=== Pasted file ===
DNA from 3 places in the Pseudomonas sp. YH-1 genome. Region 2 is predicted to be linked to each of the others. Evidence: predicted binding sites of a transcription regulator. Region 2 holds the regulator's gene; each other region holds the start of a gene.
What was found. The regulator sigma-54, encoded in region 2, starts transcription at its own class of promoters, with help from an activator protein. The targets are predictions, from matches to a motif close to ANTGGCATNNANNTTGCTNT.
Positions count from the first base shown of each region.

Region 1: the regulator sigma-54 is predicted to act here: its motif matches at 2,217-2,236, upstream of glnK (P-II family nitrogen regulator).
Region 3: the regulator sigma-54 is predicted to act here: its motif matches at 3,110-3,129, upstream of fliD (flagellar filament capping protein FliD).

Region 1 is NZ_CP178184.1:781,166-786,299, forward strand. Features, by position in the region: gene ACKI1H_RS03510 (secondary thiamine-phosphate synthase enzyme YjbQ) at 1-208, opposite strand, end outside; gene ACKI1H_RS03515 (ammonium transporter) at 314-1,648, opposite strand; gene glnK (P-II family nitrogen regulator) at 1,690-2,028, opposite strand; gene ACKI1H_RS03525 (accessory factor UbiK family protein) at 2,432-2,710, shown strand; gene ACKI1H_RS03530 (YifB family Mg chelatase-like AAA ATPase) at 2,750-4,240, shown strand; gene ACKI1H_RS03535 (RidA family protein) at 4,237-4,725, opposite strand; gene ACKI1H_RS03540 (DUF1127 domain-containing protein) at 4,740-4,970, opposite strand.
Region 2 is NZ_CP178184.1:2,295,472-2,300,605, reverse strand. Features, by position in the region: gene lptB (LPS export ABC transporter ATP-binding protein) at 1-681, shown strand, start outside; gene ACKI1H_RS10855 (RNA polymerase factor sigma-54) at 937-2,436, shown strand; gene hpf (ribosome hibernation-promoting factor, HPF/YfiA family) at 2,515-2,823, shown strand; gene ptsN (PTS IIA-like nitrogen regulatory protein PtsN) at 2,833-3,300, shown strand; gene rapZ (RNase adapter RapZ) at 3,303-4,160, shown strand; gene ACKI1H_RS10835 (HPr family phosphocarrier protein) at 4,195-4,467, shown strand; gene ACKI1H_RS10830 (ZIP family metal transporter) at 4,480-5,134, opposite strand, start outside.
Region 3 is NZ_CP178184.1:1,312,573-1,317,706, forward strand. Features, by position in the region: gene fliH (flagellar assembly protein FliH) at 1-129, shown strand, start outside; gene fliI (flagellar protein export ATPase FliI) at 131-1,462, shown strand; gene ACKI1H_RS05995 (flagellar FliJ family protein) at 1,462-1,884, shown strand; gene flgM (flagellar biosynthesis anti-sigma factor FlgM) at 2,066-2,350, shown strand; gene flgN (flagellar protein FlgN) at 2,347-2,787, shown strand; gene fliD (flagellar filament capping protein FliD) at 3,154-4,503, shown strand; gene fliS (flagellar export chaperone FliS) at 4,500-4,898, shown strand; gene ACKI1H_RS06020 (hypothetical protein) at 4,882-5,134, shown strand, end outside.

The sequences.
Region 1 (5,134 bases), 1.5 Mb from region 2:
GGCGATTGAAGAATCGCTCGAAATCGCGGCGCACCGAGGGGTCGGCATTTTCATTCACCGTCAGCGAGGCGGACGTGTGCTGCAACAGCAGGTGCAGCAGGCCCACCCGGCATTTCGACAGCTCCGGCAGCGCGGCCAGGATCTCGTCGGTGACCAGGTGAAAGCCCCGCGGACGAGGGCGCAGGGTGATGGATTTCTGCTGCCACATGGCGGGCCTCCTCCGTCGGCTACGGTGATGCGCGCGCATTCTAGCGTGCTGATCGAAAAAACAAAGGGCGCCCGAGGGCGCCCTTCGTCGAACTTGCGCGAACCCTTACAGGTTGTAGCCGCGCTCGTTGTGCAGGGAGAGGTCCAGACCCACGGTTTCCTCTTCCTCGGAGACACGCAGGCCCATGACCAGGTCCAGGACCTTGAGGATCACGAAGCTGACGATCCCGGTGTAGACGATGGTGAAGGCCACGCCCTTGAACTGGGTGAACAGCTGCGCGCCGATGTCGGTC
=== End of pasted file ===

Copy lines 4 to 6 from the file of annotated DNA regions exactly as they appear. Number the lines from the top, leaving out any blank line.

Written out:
Region 1: the regulator sigma-54 is predicted to act here: its motif matches at 2,217-2,236, upstream of glnK (P-II family nitrogen regulator).
Region 3: the regulator sigma-54 is predicted to act here: its motif matches at 3,110-3,129, upstream of fliD (flagellar filament capping protein FliD).

Region 1 is NZ_CP178184.1:781,166-786,299, forward strand. Features, by position in the region: gene ACKI1H_RS03510 (secondary thiamine-phosphate synthase enzyme YjbQ) at 1-208, opposite strand, end outside; gene ACKI1H_RS03515 (ammonium transporter) at 314-1,648, opposite strand; gene glnK (P-II family nitrogen regulator) at 1,690-2,028, opposite strand; gene ACKI1H_RS03525 (accessory factor UbiK family protein) at 2,432-2,710, shown strand; gene ACKI1H_RS03530 (YifB family Mg chelatase-like AAA ATPase) at 2,750-4,240, shown strand; gene ACKI1H_RS03535 (RidA family protein) at 4,237-4,725, opposite strand; gene ACKI1H_RS03540 (DUF1127 domain-containing protein) at 4,740-4,970, opposite strand.